Europe-bound, James Conlon departs Ravinia after 11 years with no regrets

Mon Jul 20, 2015 at 12:38 pm

By Wynne Delacoma

James Conlon opens his final season as music director of the Ravania Festival Wednesday night with music of Mozart and Mahler.
James Conlon opens his final season as music director of the Ravinia Festival Wednesday night with music of Mozart and Mahler.

James Conlon certainly fits the profile of the jet-setting modern maestro. Music director of the Ravinia Festival since 2005, he has racked up countless airline miles in a distinguished career that takes him to the world’s major opera houses, concert halls and festivals.

But to an unusual extent, the 65-year-old conductor, who closes his 11-year tenure at Ravinia this season, has concentrated his energy either in Europe or the U.S. From the mid-1980s through the early 2000s, the New York native made his base in Europe—at the Rotterdam Philharmonic, heading both the opera house and the principal orchestra in Cologne, and as principal conductor of the Paris Opera, a notably long and relatively untroubled tenure for that famously fractious house.

Then in the mid-2000s, Conlon’s focus shifted to the U. S.

One year after arriving at Ravinia, he became music director of the Los Angeles Opera. His daughters, Luisa and Emma, now 26 and 17, were school-aged. The time seemed right, he said then, for Conlon and his wife, soprano Jennifer Ringo, to make the U. S. their home base.

Now a European post beckons again. In 2016 Conlon will become principal conductor of Italy’s Orchestra Sinfonica Nazionale della Rai in Turin. In February he announced that, after nearly 40 years at the Cincinnati May Festival, he will give his final performances as music director there in 2016. He will remain onboard at Los Angeles Opera, however. His current contract runs through 2017-18, and he doesn’t expect his duties in Turin to interfere with his LA commitments.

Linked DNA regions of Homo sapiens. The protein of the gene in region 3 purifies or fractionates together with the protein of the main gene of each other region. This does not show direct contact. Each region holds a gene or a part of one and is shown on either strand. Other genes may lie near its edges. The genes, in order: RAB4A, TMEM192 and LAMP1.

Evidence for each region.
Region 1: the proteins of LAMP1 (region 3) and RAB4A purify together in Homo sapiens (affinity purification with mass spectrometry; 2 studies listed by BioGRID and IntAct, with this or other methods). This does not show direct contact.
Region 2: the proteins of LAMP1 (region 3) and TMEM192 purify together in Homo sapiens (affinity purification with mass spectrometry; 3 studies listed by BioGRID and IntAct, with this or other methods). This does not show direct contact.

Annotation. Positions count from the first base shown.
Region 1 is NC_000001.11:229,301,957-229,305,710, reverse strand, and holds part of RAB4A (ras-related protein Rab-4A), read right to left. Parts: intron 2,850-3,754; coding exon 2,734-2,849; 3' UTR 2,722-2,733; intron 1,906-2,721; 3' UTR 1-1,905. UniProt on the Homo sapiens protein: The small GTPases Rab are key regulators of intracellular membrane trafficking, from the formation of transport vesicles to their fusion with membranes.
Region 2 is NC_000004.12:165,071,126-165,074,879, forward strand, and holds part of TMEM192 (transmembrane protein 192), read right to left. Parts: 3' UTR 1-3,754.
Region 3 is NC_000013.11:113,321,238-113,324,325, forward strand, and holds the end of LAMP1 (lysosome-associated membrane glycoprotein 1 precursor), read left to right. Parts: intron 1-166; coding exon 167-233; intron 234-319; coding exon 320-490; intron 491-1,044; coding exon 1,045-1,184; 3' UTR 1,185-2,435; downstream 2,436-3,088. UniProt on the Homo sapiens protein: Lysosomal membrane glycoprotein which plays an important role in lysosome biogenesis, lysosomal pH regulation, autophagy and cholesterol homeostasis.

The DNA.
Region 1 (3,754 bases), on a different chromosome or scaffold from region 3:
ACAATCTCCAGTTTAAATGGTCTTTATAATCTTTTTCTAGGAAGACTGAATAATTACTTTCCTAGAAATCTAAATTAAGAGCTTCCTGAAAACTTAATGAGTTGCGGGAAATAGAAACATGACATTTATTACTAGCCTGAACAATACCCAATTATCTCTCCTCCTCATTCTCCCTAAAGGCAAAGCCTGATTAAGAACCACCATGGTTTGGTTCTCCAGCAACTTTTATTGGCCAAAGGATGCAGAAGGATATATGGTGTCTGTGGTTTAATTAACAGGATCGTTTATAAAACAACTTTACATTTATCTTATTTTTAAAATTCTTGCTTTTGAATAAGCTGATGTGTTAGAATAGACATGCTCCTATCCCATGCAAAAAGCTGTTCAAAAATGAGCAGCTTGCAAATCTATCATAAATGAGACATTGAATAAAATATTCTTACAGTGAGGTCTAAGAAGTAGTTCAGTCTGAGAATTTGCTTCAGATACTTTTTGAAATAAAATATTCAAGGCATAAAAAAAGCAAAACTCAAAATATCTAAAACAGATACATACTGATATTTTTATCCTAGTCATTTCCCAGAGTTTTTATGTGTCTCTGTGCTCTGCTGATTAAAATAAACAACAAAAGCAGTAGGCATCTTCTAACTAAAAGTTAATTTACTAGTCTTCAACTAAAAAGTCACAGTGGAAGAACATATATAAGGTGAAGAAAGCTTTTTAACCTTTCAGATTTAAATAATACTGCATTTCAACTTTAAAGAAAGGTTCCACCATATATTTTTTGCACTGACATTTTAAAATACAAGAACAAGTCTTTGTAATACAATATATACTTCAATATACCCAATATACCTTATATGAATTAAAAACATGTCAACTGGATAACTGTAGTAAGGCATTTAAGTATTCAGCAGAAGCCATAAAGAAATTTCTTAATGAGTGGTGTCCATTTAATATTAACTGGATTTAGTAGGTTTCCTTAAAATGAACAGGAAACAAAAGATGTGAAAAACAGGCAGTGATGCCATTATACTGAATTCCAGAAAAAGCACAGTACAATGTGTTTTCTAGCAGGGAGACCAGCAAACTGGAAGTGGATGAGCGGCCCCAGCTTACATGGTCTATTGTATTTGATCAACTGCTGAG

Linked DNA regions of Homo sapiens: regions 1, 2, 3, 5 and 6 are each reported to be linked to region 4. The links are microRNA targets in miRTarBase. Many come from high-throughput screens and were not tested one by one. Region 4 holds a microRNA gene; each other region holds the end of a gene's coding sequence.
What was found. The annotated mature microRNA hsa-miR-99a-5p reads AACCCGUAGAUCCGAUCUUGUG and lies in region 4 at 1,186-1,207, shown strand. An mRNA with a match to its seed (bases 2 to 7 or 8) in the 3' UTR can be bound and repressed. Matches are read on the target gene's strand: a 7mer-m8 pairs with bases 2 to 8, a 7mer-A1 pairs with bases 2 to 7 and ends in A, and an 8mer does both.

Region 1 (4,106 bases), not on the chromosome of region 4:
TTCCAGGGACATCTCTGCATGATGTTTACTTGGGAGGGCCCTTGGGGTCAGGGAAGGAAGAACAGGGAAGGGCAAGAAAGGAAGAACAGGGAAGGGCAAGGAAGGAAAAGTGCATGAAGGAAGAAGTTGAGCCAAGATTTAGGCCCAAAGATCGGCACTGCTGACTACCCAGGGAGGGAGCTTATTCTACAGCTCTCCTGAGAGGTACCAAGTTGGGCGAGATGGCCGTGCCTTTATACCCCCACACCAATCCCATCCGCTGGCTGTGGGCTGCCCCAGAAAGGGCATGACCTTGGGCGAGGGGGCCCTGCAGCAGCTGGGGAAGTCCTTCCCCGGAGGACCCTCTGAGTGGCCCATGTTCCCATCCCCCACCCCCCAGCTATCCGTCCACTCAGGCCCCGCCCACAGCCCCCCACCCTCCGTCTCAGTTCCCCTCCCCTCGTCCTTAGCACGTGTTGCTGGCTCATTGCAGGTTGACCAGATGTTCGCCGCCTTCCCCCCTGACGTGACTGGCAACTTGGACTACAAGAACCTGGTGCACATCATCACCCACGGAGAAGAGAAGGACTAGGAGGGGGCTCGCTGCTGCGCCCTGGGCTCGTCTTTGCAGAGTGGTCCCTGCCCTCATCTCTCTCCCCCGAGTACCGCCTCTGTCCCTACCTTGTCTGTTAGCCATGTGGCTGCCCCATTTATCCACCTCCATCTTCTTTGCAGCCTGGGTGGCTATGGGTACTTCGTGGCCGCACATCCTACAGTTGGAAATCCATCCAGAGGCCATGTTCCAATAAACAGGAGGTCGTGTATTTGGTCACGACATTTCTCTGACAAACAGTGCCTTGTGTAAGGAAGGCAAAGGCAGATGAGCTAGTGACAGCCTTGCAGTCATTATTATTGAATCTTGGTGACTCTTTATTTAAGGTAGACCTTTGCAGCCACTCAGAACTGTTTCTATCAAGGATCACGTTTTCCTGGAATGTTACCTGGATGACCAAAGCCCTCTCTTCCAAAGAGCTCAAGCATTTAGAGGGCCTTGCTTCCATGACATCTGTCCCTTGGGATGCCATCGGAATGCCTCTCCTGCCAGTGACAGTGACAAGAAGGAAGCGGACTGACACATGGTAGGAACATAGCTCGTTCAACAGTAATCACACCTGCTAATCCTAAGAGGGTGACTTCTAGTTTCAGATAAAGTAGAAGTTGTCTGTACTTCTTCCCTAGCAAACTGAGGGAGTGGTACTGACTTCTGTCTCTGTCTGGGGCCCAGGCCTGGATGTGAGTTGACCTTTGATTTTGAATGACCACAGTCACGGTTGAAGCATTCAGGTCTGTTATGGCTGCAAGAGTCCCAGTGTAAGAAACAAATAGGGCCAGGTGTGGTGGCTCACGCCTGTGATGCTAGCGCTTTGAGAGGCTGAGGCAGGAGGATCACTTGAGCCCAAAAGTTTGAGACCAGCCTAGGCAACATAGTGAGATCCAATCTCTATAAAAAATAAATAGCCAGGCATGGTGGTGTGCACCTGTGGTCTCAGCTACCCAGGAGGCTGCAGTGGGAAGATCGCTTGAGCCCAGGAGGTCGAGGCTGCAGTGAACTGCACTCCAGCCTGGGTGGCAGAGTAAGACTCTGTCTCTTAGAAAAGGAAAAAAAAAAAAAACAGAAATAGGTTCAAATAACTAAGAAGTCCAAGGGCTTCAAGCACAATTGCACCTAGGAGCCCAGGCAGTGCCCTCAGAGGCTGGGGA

“Frankly, I miss Europe,” said Conlon during a phone conversation last month from Italy where he was conducting Tchaikovsky’s The Queen of Spades at the Rome Opera and Mozart’s Cosi fan tutte at the Spoleto Festival. “Jennifer misses Europe, even the girls miss Europe. So I thought it was very important to have a base in Europe as well. I’ll continue on with Los Angeles and I’ll have Turin.”

Conlon wraps up his Ravinia duties this summer with five CSO concerts beginning Wednesday night with Mahler’s Symphony No. 1 and Mozart’s Piano Concerto No. 23 with soloist Garrick Ohlsson. The conductor’s final Ravinia programs offer a condensed overview of the composers and music he has championed at the festival. Since 2005 he has scheduled all of Mozart’s piano concertos and worked his way through Mahler’s complete symphonies.

Wednesday’s program has special meaning for Conlon.

“My first weekend at Ravinia,” he said, “as a guest conductor in 1977, I conducted the Mahler First Symphony and John Browning in the piano concerto.”

Conlon is a tireless advocate for composers whose music was suppressed by the Nazis, and he conducts Alexander Zemlinsky’s The Mermaid, an orchestral work from 1905 inspired by Hans Christian Andersen’s story The Little Mermaid, on July 29. He continues Ravinia’s long operatic tradition with a concert version of Wagner’s The Flying Dutchman August 15.

Conlon’s traversal of semi-staged Mozart operas in the Martin Theatre, Ravinia’s intimate jewel box, was one of his most memorable festival projects. Beginning in 2008, he presided over four performances of two Mozart operas every other year, a series that included Don Giovanni, The Magic Flute, The Marriage of Figaro and Idomeneo.